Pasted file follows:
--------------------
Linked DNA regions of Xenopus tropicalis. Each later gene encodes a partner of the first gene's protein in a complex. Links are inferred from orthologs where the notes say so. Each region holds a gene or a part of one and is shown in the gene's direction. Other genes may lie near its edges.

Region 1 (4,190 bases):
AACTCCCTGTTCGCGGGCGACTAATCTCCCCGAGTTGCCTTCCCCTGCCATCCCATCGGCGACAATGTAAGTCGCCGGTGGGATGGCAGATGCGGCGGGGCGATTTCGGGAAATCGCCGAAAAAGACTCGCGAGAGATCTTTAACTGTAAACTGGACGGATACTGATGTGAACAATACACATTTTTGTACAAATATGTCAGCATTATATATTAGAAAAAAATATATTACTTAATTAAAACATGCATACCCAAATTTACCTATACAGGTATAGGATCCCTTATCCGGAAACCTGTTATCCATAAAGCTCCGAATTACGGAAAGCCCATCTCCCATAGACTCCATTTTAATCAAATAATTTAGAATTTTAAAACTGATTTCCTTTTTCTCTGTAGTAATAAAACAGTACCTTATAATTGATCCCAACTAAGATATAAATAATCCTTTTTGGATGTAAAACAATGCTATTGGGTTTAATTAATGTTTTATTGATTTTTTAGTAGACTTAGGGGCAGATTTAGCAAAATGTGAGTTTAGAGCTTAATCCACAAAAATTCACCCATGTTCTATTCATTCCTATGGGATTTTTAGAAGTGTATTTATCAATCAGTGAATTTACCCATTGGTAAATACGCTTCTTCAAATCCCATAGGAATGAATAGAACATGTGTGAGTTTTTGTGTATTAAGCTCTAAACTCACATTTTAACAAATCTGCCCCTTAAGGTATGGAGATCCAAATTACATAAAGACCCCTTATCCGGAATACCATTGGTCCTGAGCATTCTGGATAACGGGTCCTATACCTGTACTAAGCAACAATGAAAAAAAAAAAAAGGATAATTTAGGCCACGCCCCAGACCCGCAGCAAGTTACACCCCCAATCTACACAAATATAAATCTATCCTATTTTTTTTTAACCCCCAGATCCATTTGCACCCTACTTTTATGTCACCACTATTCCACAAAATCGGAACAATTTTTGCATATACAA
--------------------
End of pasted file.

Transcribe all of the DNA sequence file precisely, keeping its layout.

Linked DNA regions of Xenopus tropicalis. Each later gene encodes a partner of the first gene's protein in a complex. Links are inferred from orthologs where the notes say so. Each region holds a gene or a part of one and is shown in the gene's direction. Other genes may lie near its edges.

Region 1 (4,190 bases):
AACTCCCTGTTCGCGGGCGACTAATCTCCCCGAGTTGCCTTCCCCTGCCATCCCATCGGCGACAATGTAAGTCGCCGGTGGGATGGCAGATGCGGCGGGGCGATTTCGGGAAATCGCCGAAAAAGACTCGCGAGAGATCTTTAACTGTAAACTGGACGGATACTGATGTGAACAATACACATTTTTGTACAAATATGTCAGCATTATATATTAGAAAAAAATATATTACTTAATTAAAACATGCATACCCAAATTTACCTATACAGGTATAGGATCCCTTATCCGGAAACCTGTTATCCATAAAGCTCCGAATTACGGAAAGCCCATCTCCCATAGACTCCATTTTAATCAAATAATTTAGAATTTTAAAACTGATTTCCTTTTTCTCTGTAGTAATAAAACAGTACCTTATAATTGATCCCAACTAAGATATAAATAATCCTTTTTGGATGTAAAACAATGCTATTGGGTTTAATTAATGTTTTATTGATTTTTTAGTAGACTTAGGGGCAGATTTAGCAAAATGTGAGTTTAGAGCTTAATCCACAAAAATTCACCCATGTTCTATTCATTCCTATGGGATTTTTAGAAGTGTATTTATCAATCAGTGAATTTACCCATTGGTAAATACGCTTCTTCAAATCCCATAGGAATGAATAGAACATGTGTGAGTTTTTGTGTATTAAGCTCTAAACTCACATTTTAACAAATCTGCCCCTTAAGGTATGGAGATCCAAATTACATAAAGACCCCTTATCCGGAATACCATTGGTCCTGAGCATTCTGGATAACGGGTCCTATACCTGTACTAAGCAACAATGAAAAAAAAAAAAAGGATAATTTAGGCCACGCCCCAGACCCGCAGCAAGTTACACCCCCAATCTACACAAATATAAATCTATCCTATTTTTTTTTAACCCCCAGATCCATTTGCACCCTACTTTTATGTCACCACTATTCCACAAAATCGGAACAATTTTTGCATATACAA